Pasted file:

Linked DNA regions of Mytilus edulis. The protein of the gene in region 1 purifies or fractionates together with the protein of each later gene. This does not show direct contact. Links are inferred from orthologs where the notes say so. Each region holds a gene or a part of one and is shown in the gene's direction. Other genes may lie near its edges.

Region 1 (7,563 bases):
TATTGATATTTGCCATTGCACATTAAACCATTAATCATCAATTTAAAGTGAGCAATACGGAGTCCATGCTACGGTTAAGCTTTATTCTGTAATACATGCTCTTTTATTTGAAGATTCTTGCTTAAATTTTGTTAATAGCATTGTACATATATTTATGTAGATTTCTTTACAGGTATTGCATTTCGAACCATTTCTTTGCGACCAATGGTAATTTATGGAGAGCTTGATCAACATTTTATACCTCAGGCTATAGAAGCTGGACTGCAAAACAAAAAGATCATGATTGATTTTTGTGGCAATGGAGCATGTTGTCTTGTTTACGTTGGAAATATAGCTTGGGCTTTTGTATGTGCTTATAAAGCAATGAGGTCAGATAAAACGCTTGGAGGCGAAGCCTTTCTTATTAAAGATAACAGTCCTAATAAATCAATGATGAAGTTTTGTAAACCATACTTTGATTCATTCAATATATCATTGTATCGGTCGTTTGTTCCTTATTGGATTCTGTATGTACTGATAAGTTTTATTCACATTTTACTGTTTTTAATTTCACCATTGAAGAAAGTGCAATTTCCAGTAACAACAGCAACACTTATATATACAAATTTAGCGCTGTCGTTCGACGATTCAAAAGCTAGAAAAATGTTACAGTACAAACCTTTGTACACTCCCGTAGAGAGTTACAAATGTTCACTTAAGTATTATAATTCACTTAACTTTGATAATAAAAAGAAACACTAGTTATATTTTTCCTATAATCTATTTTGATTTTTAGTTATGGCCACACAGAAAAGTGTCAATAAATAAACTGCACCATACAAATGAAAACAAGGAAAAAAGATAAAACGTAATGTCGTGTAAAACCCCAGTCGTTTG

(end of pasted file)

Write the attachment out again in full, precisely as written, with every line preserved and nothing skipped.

Linked DNA regions of Mytilus edulis. The protein of the gene in region 1 purifies or fractionates together with the protein of each later gene. This does not show direct contact. Links are inferred from orthologs where the notes say so. Each region holds a gene or a part of one and is shown in the gene's direction. Other genes may lie near its edges.

Region 1 (7,563 bases):
TATTGATATTTGCCATTGCACATTAAACCATTAATCATCAATTTAAAGTGAGCAATACGGAGTCCATGCTACGGTTAAGCTTTATTCTGTAATACATGCTCTTTTATTTGAAGATTCTTGCTTAAATTTTGTTAATAGCATTGTACATATATTTATGTAGATTTCTTTACAGGTATTGCATTTCGAACCATTTCTTTGCGACCAATGGTAATTTATGGAGAGCTTGATCAACATTTTATACCTCAGGCTATAGAAGCTGGACTGCAAAACAAAAAGATCATGATTGATTTTTGTGGCAATGGAGCATGTTGTCTTGTTTACGTTGGAAATATAGCTTGGGCTTTTGTATGTGCTTATAAAGCAATGAGGTCAGATAAAACGCTTGGAGGCGAAGCCTTTCTTATTAAAGATAACAGTCCTAATAAATCAATGATGAAGTTTTGTAAACCATACTTTGATTCATTCAATATATCATTGTATCGGTCGTTTGTTCCTTATTGGATTCTGTATGTACTGATAAGTTTTATTCACATTTTACTGTTTTTAATTTCACCATTGAAGAAAGTGCAATTTCCAGTAACAACAGCAACACTTATATATACAAATTTAGCGCTGTCGTTCGACGATTCAAAAGCTAGAAAAATGTTACAGTACAAACCTTTGTACACTCCCGTAGAGAGTTACAAATGTTCACTTAAGTATTATAATTCACTTAACTTTGATAATAAAAAGAAACACTAGTTATATTTTTCCTATAATCTATTTTGATTTTTAGTTATGGCCACACAGAAAAGTGTCAATAAATAAACTGCACCATACAAATGAAAACAAGGAAAAAAGATAAAACGTAATGTCGTGTAAAACCCCAGTCGTTTG